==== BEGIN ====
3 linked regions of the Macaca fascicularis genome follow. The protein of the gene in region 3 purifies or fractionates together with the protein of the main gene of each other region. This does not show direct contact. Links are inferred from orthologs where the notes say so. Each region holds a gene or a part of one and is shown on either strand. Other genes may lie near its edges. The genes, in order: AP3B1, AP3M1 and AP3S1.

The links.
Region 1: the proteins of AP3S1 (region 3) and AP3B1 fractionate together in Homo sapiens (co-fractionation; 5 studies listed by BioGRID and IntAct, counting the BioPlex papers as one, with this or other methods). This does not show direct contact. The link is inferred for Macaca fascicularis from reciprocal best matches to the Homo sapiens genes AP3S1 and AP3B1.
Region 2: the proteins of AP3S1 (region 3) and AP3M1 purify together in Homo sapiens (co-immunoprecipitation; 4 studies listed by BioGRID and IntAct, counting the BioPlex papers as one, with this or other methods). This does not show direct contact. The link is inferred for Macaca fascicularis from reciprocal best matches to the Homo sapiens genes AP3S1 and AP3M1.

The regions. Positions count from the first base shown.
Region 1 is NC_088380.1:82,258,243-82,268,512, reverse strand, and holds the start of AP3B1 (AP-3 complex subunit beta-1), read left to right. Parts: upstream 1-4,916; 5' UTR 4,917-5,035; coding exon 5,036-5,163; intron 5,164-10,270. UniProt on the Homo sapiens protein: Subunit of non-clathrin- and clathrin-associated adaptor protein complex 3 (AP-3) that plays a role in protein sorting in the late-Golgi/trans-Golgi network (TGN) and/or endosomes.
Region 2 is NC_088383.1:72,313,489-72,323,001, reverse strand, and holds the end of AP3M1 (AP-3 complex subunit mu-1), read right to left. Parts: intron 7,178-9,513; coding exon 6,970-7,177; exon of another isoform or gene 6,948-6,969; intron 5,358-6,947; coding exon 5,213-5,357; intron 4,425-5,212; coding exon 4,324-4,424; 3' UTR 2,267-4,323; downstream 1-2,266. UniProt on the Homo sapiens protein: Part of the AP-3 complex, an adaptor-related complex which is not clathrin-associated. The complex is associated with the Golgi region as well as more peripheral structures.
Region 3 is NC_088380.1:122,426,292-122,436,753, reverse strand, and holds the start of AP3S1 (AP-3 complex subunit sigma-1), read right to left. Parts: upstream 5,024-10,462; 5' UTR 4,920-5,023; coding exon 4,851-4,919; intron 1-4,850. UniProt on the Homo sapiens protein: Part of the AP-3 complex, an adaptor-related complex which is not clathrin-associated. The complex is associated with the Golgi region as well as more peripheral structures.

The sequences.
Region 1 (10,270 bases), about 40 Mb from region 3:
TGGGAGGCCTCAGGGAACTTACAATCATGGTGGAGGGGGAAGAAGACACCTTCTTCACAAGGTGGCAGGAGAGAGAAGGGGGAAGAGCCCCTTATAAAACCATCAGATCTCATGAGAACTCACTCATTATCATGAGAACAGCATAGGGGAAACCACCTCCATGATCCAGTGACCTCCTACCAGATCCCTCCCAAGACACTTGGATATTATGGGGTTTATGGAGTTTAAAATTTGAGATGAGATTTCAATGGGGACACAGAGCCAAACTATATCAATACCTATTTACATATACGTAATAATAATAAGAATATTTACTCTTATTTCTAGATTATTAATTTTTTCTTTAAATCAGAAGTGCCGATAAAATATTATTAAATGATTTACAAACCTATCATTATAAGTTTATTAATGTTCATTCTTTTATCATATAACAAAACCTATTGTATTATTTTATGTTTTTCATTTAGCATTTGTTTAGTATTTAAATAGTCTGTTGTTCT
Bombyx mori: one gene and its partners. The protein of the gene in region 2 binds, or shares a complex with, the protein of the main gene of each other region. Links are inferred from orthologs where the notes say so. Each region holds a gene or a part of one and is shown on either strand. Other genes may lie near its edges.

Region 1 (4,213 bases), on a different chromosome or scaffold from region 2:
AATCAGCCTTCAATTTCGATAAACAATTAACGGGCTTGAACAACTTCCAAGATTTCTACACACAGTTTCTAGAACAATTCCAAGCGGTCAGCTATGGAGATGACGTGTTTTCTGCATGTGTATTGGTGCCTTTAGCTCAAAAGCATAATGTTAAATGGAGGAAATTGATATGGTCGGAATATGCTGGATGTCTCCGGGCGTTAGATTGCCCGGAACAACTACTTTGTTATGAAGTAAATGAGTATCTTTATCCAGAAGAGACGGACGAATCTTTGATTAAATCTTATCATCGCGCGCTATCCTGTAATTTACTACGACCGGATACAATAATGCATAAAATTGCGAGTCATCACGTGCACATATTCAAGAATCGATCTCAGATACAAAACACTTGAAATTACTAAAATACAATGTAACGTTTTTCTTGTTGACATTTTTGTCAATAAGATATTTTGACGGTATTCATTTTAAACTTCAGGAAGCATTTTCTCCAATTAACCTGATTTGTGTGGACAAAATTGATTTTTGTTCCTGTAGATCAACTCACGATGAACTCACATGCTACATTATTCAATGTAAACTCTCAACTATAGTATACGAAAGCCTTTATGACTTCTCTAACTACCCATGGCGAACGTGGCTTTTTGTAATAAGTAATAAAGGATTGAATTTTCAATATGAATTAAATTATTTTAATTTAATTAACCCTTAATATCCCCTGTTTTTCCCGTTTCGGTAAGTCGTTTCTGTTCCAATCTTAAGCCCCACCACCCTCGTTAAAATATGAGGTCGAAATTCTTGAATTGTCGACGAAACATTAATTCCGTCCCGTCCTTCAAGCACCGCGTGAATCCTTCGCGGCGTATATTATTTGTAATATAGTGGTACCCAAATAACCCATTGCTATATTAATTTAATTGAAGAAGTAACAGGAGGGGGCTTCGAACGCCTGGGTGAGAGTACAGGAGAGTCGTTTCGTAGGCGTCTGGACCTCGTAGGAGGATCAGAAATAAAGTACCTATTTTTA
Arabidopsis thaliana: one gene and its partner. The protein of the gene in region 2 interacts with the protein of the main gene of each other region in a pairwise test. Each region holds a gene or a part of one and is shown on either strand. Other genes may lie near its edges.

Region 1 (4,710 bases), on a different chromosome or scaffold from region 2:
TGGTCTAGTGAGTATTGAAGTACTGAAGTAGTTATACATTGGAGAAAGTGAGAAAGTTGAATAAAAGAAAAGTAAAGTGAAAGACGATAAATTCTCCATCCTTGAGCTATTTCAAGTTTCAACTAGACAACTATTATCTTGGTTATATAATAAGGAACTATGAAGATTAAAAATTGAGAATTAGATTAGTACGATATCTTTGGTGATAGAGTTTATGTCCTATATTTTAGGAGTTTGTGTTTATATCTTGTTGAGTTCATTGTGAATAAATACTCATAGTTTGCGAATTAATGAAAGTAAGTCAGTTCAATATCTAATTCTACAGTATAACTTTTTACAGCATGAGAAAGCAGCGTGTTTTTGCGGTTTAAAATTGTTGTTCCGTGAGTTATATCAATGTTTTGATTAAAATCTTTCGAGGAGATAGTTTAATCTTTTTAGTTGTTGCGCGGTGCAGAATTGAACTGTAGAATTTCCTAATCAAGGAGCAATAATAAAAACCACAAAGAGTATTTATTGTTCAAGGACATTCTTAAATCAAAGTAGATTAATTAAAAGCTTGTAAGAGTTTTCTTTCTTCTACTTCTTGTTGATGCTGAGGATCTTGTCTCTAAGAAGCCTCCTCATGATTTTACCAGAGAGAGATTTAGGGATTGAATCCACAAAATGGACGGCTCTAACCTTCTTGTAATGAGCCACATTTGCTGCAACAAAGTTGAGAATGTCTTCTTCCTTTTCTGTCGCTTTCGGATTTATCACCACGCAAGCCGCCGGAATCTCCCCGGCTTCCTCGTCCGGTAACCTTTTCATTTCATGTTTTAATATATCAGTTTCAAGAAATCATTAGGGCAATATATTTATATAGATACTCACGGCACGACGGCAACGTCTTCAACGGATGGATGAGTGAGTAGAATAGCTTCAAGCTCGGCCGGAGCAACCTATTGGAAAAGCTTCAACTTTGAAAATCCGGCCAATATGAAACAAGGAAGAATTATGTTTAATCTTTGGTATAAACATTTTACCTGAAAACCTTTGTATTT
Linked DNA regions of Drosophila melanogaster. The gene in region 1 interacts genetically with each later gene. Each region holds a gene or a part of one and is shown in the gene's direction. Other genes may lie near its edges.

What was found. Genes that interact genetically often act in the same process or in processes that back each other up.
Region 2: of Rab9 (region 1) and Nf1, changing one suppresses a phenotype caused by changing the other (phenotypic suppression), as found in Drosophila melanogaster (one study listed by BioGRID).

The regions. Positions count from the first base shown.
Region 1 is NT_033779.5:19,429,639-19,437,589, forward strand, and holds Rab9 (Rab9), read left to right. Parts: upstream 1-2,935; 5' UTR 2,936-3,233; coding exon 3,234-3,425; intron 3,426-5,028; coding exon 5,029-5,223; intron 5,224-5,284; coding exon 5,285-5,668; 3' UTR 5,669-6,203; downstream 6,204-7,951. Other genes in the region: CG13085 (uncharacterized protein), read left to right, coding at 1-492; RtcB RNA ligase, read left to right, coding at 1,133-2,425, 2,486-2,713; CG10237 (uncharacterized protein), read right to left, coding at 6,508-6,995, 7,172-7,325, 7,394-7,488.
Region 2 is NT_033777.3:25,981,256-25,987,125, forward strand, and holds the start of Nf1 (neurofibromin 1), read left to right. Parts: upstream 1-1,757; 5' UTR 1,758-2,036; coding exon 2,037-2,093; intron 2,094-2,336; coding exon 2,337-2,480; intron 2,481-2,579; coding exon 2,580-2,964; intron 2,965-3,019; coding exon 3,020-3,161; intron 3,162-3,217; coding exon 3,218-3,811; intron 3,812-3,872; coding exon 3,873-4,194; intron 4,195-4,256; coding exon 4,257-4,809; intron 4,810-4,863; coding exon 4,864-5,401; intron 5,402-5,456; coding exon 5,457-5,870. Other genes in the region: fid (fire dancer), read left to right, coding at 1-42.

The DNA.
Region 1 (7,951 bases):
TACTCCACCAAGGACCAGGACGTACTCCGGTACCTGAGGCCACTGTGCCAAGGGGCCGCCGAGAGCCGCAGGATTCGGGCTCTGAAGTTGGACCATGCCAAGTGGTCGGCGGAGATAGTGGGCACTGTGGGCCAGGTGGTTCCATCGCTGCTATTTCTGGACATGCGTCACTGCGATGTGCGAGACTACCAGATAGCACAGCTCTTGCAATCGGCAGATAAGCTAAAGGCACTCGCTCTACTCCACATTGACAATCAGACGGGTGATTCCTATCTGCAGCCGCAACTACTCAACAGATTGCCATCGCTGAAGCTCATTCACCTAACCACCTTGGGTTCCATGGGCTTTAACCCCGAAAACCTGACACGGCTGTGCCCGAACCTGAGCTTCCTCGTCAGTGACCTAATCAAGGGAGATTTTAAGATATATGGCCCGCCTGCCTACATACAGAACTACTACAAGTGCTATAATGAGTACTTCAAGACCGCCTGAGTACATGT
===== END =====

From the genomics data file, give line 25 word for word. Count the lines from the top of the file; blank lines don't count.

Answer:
Region 1 (7,951 bases):